Podcaster: Dr. Al Grauer


Title: Travelers in the Night Eps 651 & 652: Spotting Meteors & Our Number

Organization: Travelers in The Night

Link : Travelers in the Night ; @Nmcanopus

Description: Today’s two stroy:

  • In space, they are called meteoroids and typically ranged in size from that of a grain of sand to perhaps ones as big as of a piece of driveway gravel.
  • Greg Leonard discovered, 2016 WJ1, a relatively large asteroid which can come close but will not hit the Earth.

Bio: Dr. Al Grauer is currently an observing member of the Catalina Sky Survey Team at the University of Arizona.  This group has discovered nearly half of the Earth approaching objects known to exist. He received a PhD in Physics in 1971 and has been an observational Astronomer for 43 years. He retired as a University Professor after 39 years of interacting with students. He has conducted research projects using telescopes in Arizona, Chile, Australia, Hawaii, Louisiana, and Georgia with funding from NSF and NASA.

He is noted as Co-discoverer of comet P/2010 TO20 Linear-Grauer, Discoverer of comet C/2009 U5 Grauer and has asteroid 18871 Grauer named for him.

Today’s sponsor:  Big thanks to our Patreon supporters this month: Rob Leeson, David Bowes, Brett Duane, Benett Bolek, Mary Ann, Frank Frankovic, Michael Freedman, Kim Hay, Steven Emert, Frank Tippin, Rani Bush, Jako Danar, Joseph J. Biernat, Nik Whitehead, Michael W, Cherry Wood, Steve Nerlich, Steven Kluth, James K Wood, Katrina Ince, Phyllis Foster, Don Swartwout, Barbara Geier, Steven Jansen, Donald Immerwahr

Please consider sponsoring a day or two. Just click on the “Donate” button on the lower left side of this webpage, or contact us at

Or please visit our Patreon page:


651: Spotting Meteors

Meteors, shooting stars, or falling stars are different names for the streaks of light in the night sky which are in reality the dying embers of tiny asteroids. These small interplanetary travelers were speeding along at between 7 and 44 miles per second when they entered the Earth’s atmosphere. In space, they are called meteoroids and typically ranged in size from that of a grain of sand to perhaps ones as big as of a piece of driveway gravel. Large space pebbles can produce fireballs which are brighter than the planet Venus. Most meteors burn up 50-70 miles above you, however, a very few of them produce fragments which fall to the Earth’s surface. In rare occasions meteor observers are able to walk up to such a fallen space rock which is called a fall.
The best time to view meteors is generally after midnight on a clear, moonless night. You will see many more meteors in a rural area than under city lights. On nights not during a meteor shower, you may expect to view sporadic meteors at the rate of between 2 and 16 per hour. Some meteor showers produce more than 100 events per hour. Rarely you will have a chance to view a meteor storm which will give you the feeling that you are seeing the Earth move through space. In 1966 one of these storms produced a WOW inspiring 40 meteors per second.

During the year, there are a dozen major meteor showers. Check out the International Meteor Organization Calendar for a complete listing of the dates of meteor showers as well as how bright the moon will be on those dates. Happy viewing.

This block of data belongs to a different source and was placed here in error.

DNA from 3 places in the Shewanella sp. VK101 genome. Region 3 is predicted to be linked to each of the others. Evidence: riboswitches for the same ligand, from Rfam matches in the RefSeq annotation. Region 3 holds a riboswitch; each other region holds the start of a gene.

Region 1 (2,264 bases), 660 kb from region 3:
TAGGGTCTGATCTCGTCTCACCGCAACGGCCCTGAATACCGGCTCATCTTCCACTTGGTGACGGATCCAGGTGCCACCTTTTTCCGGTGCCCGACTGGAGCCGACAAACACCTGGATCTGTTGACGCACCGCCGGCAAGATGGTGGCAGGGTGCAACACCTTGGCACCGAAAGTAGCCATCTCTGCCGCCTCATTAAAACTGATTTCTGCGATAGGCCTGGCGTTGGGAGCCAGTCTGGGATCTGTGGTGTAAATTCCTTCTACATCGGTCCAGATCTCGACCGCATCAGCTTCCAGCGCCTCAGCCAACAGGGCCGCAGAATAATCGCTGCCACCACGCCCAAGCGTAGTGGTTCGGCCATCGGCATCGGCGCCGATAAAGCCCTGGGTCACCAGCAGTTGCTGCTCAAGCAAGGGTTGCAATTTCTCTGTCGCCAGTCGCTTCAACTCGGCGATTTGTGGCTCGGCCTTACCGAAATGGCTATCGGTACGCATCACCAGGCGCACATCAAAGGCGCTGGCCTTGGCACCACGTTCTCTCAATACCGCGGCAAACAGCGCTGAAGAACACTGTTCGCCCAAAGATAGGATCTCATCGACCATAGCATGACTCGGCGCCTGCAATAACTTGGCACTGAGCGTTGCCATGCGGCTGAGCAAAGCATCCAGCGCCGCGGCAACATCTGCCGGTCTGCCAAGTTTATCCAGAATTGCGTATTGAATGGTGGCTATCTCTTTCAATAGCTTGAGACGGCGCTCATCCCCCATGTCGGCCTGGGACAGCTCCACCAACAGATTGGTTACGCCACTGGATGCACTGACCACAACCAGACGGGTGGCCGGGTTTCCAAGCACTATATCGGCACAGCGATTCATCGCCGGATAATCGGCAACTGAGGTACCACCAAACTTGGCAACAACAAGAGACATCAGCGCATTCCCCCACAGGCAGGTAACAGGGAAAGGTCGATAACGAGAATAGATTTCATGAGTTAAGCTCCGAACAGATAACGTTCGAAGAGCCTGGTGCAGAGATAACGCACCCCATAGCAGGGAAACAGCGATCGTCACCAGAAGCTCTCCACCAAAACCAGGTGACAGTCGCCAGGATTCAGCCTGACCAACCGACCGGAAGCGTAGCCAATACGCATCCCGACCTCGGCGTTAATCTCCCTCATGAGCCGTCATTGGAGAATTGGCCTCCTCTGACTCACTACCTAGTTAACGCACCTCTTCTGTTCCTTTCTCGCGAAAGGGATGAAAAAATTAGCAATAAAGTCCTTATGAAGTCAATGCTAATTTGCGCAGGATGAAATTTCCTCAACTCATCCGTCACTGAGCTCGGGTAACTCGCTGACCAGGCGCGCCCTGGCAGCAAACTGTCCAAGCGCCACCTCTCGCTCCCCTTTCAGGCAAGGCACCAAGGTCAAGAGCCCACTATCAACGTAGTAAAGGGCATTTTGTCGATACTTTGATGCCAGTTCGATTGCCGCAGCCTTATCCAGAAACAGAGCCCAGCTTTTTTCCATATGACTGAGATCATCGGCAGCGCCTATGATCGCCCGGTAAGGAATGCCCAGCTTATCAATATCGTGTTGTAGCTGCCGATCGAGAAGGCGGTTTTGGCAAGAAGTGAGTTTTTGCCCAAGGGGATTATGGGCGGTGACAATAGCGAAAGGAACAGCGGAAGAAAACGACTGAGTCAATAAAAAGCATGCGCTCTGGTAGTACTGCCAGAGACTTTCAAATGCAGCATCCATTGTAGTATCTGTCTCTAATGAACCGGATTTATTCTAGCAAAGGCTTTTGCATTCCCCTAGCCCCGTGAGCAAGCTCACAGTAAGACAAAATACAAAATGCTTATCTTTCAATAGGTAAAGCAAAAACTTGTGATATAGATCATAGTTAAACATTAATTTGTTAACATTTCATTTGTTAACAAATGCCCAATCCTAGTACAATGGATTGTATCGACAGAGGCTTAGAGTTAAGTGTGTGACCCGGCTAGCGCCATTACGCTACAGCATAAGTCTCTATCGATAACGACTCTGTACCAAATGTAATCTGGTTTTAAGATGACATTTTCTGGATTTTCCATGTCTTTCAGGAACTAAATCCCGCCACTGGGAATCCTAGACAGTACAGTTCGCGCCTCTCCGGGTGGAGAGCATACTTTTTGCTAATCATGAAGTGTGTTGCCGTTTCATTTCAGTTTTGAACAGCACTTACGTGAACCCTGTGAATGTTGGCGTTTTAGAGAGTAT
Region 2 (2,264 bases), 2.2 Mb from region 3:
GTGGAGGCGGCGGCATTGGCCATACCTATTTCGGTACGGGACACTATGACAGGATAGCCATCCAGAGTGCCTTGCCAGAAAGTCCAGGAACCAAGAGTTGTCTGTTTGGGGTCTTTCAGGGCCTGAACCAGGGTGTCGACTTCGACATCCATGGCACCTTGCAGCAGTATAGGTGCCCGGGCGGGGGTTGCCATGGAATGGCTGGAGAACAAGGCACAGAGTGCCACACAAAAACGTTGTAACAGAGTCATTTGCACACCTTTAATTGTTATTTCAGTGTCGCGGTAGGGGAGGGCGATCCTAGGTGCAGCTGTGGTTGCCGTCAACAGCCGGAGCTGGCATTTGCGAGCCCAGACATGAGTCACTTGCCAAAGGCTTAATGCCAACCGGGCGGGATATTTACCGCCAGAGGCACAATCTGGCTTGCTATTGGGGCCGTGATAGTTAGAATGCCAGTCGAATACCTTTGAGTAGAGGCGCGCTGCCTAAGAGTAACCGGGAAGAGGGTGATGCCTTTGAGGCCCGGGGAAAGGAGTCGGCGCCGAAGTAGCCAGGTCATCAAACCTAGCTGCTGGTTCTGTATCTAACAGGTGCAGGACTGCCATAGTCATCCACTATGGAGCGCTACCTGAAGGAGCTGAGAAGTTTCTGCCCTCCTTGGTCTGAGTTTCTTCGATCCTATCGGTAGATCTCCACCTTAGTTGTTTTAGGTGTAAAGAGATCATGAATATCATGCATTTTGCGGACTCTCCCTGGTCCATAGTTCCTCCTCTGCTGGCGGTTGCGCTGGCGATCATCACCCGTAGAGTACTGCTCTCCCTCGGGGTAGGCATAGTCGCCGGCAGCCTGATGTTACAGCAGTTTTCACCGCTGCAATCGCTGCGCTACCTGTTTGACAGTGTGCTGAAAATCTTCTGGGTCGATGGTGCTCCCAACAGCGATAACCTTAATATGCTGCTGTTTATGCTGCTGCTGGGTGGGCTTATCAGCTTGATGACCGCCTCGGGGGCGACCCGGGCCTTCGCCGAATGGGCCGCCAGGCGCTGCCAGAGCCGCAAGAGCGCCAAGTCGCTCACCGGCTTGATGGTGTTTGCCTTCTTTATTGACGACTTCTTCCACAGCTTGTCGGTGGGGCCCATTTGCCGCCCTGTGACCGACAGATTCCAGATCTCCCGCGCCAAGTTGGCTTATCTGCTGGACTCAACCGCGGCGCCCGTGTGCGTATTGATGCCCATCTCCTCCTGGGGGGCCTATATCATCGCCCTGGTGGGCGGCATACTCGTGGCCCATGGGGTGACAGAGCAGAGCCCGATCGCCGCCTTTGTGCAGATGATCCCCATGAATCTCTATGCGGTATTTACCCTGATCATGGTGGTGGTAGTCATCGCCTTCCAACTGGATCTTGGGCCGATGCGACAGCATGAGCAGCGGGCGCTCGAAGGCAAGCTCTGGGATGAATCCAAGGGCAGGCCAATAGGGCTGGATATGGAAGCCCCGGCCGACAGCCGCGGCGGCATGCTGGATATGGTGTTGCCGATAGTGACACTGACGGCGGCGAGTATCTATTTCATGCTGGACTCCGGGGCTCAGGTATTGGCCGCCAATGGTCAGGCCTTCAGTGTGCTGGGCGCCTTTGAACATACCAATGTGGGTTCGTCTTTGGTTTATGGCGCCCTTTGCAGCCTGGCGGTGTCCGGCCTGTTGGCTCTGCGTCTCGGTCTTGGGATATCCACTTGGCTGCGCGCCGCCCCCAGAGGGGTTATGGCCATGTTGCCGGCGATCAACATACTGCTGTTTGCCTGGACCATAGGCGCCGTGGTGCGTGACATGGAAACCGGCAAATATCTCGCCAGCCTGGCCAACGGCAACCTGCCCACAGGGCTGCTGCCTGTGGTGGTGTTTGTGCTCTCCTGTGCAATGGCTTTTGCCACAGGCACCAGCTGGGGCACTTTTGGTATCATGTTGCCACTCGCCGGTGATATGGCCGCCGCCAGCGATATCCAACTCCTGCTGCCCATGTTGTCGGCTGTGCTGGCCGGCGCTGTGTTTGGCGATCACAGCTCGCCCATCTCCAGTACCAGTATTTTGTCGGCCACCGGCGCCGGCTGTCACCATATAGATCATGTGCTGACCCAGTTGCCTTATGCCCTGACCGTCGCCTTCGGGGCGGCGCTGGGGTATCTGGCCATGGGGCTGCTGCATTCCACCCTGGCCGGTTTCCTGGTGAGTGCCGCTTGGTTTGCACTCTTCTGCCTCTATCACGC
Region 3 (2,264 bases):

652: Our Number

The extremely unlikely scenario of an impactor with our number on it would start the with the report of a fast moving point of light in the night sky.    After a few days of data the Minor Planet Center would give it a name.  Tracking the new asteroid,  asteroid hunters would be alarmed as the chances that this object will impact the Earth starts to rise.  Large telescopes would then be trained on it to obtain the pattern of colors in the light it reflects and use this information to determine it’s size, mass, and chemical composition.  Hopefully this fictional impact would be far enough in the future so that humans could mount a space mission to intercept it and deflect it so that it would miss Earth.  Even when a collision with this mythical object is certain, scientists would not be able to accurately predict its point of impact on the surface without additional tracking data.  

To be prepared civil defense organizations around the world would begin to think about the possibility of mass evacuations.  Chances are that this would be a small object which would have a negligible effect on humanity.  Much much much less likely is that this fictional impactor would be a once in every million years or so event which would cause global climate change disrupting human agriculture and plunge our society into a real crisis.

The story you have just heard is a complete fantasy, however, there is a extremely tiny remote possibility that a real version of it could start tonight. 

For Travelers in the Night this is Dr. Al Grauer.

End of podcast:

365 Days of Astronomy

The 365 Days of Astronomy Podcast is produced by Planetary Science Institute. Audio post-production by Richard Drumm. Bandwidth donated by and wizzard media. You may reproduce and distribute this audio for non-commercial purposes. 

This show is made possible thanks to the generous donations of people like you! Please consider supporting to our show on and get access to bonus content. 

After 10 years, the 365 Days of Astronomy podcast is entering its second decade of sharing important milestone in space exploration and astronomy discoveries. Join us and share your story. Until tomorrow! Goodbye!